a) In a far reaching move, Dr Samir K Brahmachari, Director-General, Council of Scientific and Industrial Research (CSIR) invited players in the medical technology sector to utilize the R&D platform being developed by the government for innovation and research in biomedical instrumentation.
Addressing the 5th Medical Technology Conference organized by the Confederation of Indian Industry (CII), he said that achieving affordable healthcare through instrumentation was a key action area in the 10-year CSIR roadmap recently presented to the Prime Minister. Early detection of disease by use of new technologies increases survival rate and reduces treatment cost considerably.
b) Dr Arun Kumar Panda, Joint Secretary, Ministry of Health & Family Welfare, informed that the legislation relating to medical devices had been drafted and sent to the law ministry for approval. So far regulatory requirements for the sector are under the Drugs & Cosmetics Act.
He requested the industry representatives to identify the areas in which the government could help them
realize their growth potential and at the same further healthcare goals. Responding to questions, Dr Panda
said the 12th Plan was likely to see a considerable increase in healthcare spending and upgradation of health
c) Dr Naresh Trehan, Chairman CII National Committee on Healthcare and Chairman & Managing Director, Medanta Medicity, called for technology innovation that would be useful at the base level and suggested that India should leverage the advances in connectivity.
d) In his theme address, Mr D Raghavan, Conference Chairman and Sector CEO (Healthcare), Siemens Ltd, pointed out that growth of insurance penetration from 25% in 2011 to 35% in 2016 would add another 120 million healthcare seekers. Healthcare providers were going through a paradigm shift assisted by the advances in medical technology. He called upon all stakeholders to collaborate and meet the challenges of affordability, accessibility and education.
e) Issues of education and training were brought up by several of the panelists who felt that this was key in widening the market and improving efficacy of outcomes. Mr Mark Rooney, Vice-President & MD, India Subcontinent, Covidien Healthcare India, said that practitioners need to be trained in use and real benefits of the technology. Mr Gautam Khanna, Executive Director, 3M India Ltd, pointed to the shortage of healthcare professionals like nurses and clinicians and advocated refresher trainings in new technology solutions so as to improve productivity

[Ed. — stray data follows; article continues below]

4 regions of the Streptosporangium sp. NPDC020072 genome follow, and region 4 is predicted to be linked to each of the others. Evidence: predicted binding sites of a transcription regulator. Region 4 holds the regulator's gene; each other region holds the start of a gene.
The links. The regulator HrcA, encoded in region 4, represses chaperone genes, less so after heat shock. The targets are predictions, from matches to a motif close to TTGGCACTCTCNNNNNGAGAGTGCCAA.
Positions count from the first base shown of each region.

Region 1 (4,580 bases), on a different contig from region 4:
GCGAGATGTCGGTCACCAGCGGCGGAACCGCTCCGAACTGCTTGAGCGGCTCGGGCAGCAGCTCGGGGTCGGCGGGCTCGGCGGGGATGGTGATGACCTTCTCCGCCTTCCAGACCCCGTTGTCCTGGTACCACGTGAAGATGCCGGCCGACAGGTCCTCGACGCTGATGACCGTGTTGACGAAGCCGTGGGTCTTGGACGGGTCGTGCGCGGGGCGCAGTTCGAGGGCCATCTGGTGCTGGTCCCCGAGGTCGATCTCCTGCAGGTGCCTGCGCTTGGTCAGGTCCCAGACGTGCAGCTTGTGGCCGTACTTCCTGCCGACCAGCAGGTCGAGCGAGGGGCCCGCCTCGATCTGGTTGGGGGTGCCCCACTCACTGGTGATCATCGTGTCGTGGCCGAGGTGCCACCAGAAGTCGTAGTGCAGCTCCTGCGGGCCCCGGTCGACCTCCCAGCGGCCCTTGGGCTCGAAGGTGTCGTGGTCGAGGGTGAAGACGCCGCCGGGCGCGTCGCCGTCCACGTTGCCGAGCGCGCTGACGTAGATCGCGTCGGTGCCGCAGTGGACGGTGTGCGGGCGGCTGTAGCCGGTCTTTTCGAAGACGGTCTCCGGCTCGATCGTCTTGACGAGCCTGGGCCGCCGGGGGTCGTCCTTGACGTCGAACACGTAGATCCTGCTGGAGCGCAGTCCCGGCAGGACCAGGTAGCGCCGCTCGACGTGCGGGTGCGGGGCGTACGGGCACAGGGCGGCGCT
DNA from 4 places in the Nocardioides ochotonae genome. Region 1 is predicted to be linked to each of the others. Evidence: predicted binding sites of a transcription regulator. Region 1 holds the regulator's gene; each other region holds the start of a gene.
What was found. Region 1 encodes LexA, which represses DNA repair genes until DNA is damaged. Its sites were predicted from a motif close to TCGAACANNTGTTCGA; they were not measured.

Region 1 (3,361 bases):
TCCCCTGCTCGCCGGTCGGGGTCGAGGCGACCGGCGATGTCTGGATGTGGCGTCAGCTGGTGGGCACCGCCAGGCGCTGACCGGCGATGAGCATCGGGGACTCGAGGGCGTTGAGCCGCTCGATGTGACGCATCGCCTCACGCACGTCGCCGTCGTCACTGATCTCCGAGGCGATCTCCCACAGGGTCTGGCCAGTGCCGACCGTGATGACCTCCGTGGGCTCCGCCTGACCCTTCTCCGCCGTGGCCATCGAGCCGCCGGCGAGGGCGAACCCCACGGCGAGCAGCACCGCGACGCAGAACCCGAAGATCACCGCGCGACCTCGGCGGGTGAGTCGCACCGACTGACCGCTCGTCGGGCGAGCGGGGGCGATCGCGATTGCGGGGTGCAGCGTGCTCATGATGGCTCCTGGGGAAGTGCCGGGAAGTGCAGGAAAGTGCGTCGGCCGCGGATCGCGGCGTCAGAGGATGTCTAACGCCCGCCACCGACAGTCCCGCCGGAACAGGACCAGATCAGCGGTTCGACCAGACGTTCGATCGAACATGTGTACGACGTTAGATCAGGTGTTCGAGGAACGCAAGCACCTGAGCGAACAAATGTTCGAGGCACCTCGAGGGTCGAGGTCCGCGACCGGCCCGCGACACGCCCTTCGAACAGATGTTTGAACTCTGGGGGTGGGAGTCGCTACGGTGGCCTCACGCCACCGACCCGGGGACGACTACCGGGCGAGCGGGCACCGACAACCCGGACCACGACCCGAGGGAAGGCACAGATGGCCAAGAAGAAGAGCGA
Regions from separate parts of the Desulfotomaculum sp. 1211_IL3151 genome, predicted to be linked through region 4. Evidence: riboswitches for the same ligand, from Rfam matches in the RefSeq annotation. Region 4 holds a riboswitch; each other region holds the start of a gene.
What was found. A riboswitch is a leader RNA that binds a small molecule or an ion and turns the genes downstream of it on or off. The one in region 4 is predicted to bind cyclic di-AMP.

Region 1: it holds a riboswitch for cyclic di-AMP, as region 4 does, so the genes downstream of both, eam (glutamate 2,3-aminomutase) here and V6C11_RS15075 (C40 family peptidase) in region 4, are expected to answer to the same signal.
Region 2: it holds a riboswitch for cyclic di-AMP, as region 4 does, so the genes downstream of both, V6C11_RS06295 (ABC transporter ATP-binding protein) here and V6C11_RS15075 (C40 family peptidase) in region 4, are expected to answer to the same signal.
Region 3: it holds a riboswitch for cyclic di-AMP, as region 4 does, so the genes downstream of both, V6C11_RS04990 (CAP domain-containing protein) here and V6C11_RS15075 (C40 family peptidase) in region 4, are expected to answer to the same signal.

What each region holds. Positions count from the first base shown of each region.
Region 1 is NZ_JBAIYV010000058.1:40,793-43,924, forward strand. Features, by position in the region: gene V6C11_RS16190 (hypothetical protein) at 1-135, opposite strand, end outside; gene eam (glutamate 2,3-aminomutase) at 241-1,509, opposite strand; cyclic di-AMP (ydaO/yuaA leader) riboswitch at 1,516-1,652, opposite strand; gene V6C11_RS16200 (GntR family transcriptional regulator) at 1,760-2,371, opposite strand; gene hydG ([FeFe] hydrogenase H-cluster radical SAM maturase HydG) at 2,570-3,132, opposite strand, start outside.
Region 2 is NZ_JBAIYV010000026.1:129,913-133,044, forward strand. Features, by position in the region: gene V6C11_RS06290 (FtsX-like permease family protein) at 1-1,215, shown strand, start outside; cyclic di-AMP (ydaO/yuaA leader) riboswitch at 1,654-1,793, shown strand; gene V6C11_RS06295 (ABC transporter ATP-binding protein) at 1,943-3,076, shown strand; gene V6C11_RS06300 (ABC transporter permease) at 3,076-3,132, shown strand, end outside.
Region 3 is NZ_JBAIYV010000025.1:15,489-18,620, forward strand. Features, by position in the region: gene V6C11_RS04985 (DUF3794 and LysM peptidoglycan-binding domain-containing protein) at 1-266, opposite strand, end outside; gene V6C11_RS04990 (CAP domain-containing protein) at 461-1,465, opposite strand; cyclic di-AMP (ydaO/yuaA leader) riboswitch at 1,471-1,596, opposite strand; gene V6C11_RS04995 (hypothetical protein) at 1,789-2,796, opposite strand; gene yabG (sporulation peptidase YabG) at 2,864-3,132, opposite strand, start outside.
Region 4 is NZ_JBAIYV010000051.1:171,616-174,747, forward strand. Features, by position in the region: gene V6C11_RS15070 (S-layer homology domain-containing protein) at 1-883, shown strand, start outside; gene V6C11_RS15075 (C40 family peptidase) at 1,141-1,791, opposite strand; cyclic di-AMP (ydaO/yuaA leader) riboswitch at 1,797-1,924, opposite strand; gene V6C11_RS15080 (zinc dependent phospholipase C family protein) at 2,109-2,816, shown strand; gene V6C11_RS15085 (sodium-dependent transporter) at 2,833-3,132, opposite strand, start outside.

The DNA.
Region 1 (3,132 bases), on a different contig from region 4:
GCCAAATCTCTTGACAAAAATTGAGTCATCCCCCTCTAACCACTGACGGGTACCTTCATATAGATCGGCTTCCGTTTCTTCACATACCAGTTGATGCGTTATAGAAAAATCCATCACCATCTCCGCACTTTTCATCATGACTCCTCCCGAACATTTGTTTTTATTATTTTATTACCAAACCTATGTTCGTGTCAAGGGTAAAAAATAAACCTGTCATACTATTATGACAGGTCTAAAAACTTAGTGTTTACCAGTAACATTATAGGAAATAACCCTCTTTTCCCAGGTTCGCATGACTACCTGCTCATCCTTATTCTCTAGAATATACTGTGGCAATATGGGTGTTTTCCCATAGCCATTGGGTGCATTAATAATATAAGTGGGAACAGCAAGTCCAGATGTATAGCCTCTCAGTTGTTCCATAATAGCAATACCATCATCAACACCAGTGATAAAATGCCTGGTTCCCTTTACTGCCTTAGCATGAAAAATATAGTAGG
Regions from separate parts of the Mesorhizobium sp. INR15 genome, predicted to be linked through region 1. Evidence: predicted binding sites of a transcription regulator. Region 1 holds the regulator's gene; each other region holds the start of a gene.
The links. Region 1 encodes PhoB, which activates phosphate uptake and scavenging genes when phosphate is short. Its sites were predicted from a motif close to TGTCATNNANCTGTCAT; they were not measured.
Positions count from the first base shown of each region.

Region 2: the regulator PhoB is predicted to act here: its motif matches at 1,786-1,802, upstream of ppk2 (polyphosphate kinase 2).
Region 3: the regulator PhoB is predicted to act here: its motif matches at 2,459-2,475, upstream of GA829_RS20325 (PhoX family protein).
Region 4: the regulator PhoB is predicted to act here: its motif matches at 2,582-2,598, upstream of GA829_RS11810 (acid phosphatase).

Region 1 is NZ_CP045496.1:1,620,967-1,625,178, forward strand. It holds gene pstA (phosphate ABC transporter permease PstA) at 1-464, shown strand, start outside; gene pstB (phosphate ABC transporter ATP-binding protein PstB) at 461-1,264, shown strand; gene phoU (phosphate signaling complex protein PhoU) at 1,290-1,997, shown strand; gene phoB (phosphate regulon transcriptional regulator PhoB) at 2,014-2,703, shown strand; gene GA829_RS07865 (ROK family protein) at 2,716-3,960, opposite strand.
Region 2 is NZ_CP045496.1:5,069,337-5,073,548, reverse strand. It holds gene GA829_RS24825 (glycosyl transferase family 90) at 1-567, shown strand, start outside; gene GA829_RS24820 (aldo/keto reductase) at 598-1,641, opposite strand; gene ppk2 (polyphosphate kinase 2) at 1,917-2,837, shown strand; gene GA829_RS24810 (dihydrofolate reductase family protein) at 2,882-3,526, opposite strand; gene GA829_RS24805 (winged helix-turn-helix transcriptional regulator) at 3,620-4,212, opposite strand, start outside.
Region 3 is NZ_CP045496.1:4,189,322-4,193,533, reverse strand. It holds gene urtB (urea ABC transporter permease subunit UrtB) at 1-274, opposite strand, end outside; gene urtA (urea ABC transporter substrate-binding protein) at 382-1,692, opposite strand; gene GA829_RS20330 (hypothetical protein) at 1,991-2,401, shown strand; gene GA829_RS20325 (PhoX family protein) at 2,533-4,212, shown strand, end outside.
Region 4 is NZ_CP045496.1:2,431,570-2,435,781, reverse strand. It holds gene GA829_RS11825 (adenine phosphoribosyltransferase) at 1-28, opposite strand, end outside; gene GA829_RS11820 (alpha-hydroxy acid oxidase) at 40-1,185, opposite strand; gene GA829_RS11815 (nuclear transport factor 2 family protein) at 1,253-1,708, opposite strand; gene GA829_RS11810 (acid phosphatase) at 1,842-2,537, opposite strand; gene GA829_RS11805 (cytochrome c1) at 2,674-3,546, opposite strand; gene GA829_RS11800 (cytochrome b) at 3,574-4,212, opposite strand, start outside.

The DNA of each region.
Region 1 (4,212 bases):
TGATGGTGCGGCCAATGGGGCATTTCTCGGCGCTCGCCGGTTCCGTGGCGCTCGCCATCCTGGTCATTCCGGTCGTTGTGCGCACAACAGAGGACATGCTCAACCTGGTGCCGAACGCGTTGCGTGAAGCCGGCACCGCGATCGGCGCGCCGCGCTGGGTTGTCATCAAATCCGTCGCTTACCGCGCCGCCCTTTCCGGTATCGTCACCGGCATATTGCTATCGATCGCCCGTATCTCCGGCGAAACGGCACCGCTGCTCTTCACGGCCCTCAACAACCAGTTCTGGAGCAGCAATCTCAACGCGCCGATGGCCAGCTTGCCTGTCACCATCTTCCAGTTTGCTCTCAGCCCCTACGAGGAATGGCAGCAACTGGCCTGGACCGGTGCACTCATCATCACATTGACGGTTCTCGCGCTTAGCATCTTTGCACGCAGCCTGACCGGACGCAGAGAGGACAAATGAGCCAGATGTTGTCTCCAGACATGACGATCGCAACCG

f) Mr Ajay Pitre, Chairman CII Medical Equipment Division and Managing Director, Sushrut Adler Group, said that the focus should be on innovation to achieve improved efficacy and delivery. To uphold quality, he said the CII was working on a code of ethics for the medical equipment sector.
g) Dr Ajay Bakshi, CEO, MAX Healthcare Ltd, asked for greater innovation in the business model covering the wide space of preventive, diagnostic curative and end-of-life needs. He called for solutions, rather than products.
h) Dr Bishnu Prasad Panigrahi, Group Head-Medical Operations, Fortis Hospital Ltd, suggested that manufacturing centres could be opened in India to lower costs and that specifications could be customized to Tier 2-3 cities.
i) Mr Jaideep Gupta, Managing Director, Apollo Hospitals, Delhi, suggested that there should be greater partnership and dialogue between healthcare providers and medical equipment companies. This was echoed by Dr Balbir Singh, Chairman, Electrophysiology & Pacing, Medanta Medicity, who said the partnership should work towards the patients’ benefit.
CII organized the 5th Medical Technology Conference on 24 August, 2012 at New Delhi.
The Indian Medical Technology industry has taken impressive strides in recent years. Growing at a CAGR of 15.6%, the size of the industry is expected to touch $14 billion by 2020 from current levels of $ 3 billion. Besides basic economic fundamentals, a key growth driver is the increase in the overall healthcare industry, which in turn is driven by an increased burden of lifestyle diseases, higher public spending, private investments in healthcare and increased penetration of health insurance. Industry reports suggest that the epicenter of technology and innovation is shifting towards emerging economies like India and China. Engineering excellence, cost-effective labour, increasing emphasis on intellectual property rights, easier accessibility to the Asian markets and a fast growing domestic market, makes India an ideal manufacturing base and the potential of becoming a global provider of medical devices.
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